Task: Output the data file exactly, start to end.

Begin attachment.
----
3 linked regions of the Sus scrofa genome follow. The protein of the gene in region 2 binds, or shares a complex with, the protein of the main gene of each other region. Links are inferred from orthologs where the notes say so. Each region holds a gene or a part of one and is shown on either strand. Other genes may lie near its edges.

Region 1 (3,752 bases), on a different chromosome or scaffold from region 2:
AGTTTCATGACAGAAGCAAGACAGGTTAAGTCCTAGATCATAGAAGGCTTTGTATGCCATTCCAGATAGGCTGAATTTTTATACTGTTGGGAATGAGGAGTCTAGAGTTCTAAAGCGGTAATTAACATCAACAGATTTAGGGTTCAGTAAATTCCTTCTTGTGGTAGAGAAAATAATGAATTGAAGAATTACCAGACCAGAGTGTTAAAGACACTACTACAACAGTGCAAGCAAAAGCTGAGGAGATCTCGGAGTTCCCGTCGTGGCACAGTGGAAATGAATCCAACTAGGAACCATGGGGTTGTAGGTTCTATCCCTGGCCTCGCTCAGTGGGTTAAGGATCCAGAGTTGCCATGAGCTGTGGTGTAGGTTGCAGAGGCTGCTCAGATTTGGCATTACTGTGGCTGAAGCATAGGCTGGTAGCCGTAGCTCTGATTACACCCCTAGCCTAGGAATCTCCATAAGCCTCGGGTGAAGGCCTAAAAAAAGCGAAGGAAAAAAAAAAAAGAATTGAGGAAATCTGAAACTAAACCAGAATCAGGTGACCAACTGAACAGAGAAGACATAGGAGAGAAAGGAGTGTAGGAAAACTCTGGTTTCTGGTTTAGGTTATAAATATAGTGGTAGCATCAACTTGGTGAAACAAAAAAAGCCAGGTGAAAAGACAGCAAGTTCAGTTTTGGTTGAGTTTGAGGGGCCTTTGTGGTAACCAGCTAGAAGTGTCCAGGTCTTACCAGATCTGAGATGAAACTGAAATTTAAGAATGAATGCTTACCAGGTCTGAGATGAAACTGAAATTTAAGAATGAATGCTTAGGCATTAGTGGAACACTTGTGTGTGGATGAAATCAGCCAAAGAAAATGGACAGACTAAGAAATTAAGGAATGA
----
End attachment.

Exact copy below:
3 linked regions of the Sus scrofa genome follow. The protein of the gene in region 2 binds, or shares a complex with, the protein of the main gene of each other region. Links are inferred from orthologs where the notes say so. Each region holds a gene or a part of one and is shown on either strand. Other genes may lie near its edges.

Region 1 (3,752 bases), on a different chromosome or scaffold from region 2:
AGTTTCATGACAGAAGCAAGACAGGTTAAGTCCTAGATCATAGAAGGCTTTGTATGCCATTCCAGATAGGCTGAATTTTTATACTGTTGGGAATGAGGAGTCTAGAGTTCTAAAGCGGTAATTAACATCAACAGATTTAGGGTTCAGTAAATTCCTTCTTGTGGTAGAGAAAATAATGAATTGAAGAATTACCAGACCAGAGTGTTAAAGACACTACTACAACAGTGCAAGCAAAAGCTGAGGAGATCTCGGAGTTCCCGTCGTGGCACAGTGGAAATGAATCCAACTAGGAACCATGGGGTTGTAGGTTCTATCCCTGGCCTCGCTCAGTGGGTTAAGGATCCAGAGTTGCCATGAGCTGTGGTGTAGGTTGCAGAGGCTGCTCAGATTTGGCATTACTGTGGCTGAAGCATAGGCTGGTAGCCGTAGCTCTGATTACACCCCTAGCCTAGGAATCTCCATAAGCCTCGGGTGAAGGCCTAAAAAAAGCGAAGGAAAAAAAAAAAAGAATTGAGGAAATCTGAAACTAAACCAGAATCAGGTGACCAACTGAACAGAGAAGACATAGGAGAGAAAGGAGTGTAGGAAAACTCTGGTTTCTGGTTTAGGTTATAAATATAGTGGTAGCATCAACTTGGTGAAACAAAAAAAGCCAGGTGAAAAGACAGCAAGTTCAGTTTTGGTTGAGTTTGAGGGGCCTTTGTGGTAACCAGCTAGAAGTGTCCAGGTCTTACCAGATCTGAGATGAAACTGAAATTTAAGAATGAATGCTTACCAGGTCTGAGATGAAACTGAAATTTAAGAATGAATGCTTAGGCATTAGTGGAACACTTGTGTGTGGATGAAATCAGCCAAAGAAAATGGACAGACTAAGAAATTAAGGAATGA